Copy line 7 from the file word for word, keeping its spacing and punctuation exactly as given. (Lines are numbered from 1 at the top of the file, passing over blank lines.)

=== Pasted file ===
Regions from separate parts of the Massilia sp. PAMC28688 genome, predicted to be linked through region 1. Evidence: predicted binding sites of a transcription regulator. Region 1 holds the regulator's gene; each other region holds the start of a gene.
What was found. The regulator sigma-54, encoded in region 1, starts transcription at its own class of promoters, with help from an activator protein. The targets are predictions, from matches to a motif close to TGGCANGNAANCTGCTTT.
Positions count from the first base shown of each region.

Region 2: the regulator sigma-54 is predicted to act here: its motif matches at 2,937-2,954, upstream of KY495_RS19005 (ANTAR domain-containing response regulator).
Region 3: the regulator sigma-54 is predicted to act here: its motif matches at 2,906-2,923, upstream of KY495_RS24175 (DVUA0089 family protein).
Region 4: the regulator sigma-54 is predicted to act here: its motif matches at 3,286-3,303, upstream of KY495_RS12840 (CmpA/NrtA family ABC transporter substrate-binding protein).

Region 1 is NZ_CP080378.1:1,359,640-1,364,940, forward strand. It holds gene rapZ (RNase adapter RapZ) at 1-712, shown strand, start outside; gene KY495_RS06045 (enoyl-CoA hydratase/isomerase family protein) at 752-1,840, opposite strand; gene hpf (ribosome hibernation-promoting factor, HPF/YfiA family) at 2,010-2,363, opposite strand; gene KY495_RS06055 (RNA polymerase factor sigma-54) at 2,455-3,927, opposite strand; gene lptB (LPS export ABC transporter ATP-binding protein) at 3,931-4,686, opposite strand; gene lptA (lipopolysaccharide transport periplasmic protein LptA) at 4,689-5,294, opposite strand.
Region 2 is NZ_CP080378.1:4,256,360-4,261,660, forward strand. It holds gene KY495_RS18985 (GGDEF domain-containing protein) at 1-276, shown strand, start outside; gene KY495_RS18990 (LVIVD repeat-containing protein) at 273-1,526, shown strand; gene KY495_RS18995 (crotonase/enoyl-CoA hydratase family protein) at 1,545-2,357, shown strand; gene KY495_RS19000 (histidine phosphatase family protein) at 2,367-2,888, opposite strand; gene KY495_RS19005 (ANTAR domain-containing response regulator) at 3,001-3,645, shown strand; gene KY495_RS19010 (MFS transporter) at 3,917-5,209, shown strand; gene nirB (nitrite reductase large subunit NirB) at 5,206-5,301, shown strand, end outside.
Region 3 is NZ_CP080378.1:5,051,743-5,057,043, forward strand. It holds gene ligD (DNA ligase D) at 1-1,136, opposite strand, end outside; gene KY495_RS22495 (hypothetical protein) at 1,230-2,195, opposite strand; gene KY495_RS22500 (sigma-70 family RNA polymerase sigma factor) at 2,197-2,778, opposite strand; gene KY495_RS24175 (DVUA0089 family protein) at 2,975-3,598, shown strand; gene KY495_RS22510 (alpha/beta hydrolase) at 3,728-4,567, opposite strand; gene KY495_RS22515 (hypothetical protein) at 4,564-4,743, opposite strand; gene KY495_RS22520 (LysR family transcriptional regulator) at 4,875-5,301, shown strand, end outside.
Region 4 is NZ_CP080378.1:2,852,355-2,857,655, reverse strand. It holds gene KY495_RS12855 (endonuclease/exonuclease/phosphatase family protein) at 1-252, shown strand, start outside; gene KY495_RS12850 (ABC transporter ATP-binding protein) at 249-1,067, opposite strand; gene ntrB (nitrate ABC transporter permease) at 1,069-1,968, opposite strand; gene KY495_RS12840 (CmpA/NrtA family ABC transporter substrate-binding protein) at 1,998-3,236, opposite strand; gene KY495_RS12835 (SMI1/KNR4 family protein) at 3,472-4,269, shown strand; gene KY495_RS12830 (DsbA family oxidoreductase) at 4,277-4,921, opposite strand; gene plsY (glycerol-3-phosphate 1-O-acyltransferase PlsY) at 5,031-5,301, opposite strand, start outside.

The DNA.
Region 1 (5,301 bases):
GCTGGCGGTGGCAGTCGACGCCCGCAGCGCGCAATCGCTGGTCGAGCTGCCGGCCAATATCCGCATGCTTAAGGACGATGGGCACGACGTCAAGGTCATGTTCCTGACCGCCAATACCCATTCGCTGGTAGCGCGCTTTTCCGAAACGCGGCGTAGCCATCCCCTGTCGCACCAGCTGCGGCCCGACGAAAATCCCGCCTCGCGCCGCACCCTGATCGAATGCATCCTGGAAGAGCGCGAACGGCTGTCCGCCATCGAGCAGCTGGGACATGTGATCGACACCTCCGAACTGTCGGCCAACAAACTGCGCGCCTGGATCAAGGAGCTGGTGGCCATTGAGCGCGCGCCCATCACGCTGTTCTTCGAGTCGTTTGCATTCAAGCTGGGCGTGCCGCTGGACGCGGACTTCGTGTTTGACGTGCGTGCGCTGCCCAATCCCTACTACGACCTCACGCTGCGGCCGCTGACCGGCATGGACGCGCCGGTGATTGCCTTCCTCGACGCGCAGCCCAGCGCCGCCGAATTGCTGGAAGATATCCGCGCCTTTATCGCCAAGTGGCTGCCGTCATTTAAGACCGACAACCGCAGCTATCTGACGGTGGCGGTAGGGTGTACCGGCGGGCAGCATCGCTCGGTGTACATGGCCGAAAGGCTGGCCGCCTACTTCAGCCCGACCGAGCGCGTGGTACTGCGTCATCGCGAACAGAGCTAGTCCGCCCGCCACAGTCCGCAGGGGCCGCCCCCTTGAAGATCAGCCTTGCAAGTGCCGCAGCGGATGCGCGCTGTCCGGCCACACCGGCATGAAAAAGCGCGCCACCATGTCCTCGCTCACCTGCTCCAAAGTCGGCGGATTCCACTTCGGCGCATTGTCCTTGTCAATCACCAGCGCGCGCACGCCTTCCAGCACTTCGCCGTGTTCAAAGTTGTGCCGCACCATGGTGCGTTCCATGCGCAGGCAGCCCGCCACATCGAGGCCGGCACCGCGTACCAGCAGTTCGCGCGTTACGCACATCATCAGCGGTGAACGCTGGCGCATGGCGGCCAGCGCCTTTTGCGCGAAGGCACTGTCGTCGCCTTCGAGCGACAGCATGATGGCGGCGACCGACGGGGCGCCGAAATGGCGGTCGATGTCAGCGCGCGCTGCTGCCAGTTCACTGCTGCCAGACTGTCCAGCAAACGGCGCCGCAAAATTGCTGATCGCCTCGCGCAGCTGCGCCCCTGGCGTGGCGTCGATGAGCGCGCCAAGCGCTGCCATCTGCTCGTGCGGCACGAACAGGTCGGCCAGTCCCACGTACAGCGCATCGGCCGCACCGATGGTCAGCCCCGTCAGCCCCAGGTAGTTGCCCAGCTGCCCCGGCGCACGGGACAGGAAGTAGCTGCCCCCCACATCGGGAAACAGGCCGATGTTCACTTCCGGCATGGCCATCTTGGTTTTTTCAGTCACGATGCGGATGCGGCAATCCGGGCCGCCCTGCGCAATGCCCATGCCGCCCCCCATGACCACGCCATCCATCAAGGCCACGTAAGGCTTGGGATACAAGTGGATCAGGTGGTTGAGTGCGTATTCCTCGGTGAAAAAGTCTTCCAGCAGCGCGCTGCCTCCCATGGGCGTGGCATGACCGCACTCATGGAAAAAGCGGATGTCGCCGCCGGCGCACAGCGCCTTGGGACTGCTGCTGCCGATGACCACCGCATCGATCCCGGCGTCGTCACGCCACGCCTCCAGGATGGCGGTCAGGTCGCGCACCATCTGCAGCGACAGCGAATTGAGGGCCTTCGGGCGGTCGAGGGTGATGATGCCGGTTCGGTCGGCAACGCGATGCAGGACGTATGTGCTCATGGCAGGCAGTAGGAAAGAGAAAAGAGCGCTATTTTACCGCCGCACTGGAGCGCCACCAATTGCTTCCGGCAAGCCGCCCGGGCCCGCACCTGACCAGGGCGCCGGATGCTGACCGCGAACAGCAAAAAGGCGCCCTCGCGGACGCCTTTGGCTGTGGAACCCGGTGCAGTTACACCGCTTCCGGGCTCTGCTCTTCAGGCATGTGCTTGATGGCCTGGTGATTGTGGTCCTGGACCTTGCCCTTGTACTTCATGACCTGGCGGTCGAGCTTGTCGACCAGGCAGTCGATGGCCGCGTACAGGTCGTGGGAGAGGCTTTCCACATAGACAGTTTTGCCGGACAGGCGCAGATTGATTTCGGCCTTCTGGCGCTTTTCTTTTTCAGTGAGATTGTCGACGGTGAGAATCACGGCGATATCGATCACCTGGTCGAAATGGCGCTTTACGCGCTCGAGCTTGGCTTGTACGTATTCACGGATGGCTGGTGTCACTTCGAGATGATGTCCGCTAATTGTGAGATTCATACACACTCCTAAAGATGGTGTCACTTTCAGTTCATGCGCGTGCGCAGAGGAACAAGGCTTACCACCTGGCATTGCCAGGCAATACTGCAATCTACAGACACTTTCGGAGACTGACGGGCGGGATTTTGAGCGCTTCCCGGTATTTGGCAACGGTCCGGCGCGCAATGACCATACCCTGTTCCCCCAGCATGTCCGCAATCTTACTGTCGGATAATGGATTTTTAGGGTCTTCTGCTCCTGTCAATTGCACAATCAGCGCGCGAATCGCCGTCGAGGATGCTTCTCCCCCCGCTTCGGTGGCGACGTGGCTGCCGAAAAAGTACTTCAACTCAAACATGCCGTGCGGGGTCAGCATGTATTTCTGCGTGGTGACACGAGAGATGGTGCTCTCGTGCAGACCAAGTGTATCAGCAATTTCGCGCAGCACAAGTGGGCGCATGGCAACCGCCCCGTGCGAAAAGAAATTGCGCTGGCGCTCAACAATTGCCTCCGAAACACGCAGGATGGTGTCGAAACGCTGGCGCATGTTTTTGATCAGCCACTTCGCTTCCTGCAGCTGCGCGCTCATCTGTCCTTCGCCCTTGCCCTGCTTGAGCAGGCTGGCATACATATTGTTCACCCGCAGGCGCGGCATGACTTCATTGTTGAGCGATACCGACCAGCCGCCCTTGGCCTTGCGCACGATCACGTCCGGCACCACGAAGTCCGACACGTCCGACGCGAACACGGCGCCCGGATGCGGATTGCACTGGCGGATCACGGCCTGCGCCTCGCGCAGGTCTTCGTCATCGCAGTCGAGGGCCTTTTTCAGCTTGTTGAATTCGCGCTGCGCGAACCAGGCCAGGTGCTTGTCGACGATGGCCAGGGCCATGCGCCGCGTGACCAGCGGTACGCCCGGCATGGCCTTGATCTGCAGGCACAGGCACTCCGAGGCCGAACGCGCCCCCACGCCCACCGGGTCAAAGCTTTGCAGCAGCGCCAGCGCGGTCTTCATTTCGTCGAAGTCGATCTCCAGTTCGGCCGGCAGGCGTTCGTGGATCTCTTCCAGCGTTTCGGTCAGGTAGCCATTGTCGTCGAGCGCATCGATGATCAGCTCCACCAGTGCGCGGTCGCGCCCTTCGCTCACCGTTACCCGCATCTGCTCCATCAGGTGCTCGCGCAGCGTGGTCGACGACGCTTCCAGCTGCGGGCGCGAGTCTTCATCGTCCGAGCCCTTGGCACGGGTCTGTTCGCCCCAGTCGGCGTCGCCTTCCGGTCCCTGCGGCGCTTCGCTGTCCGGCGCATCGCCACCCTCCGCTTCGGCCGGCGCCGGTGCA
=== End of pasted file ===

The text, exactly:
Region 1 is NZ_CP080378.1:1,359,640-1,364,940, forward strand. It holds gene rapZ (RNase adapter RapZ) at 1-712, shown strand, start outside; gene KY495_RS06045 (enoyl-CoA hydratase/isomerase family protein) at 752-1,840, opposite strand; gene hpf (ribosome hibernation-promoting factor, HPF/YfiA family) at 2,010-2,363, opposite strand; gene KY495_RS06055 (RNA polymerase factor sigma-54) at 2,455-3,927, opposite strand; gene lptB (LPS export ABC transporter ATP-binding protein) at 3,931-4,686, opposite strand; gene lptA (lipopolysaccharide transport periplasmic protein LptA) at 4,689-5,294, opposite strand.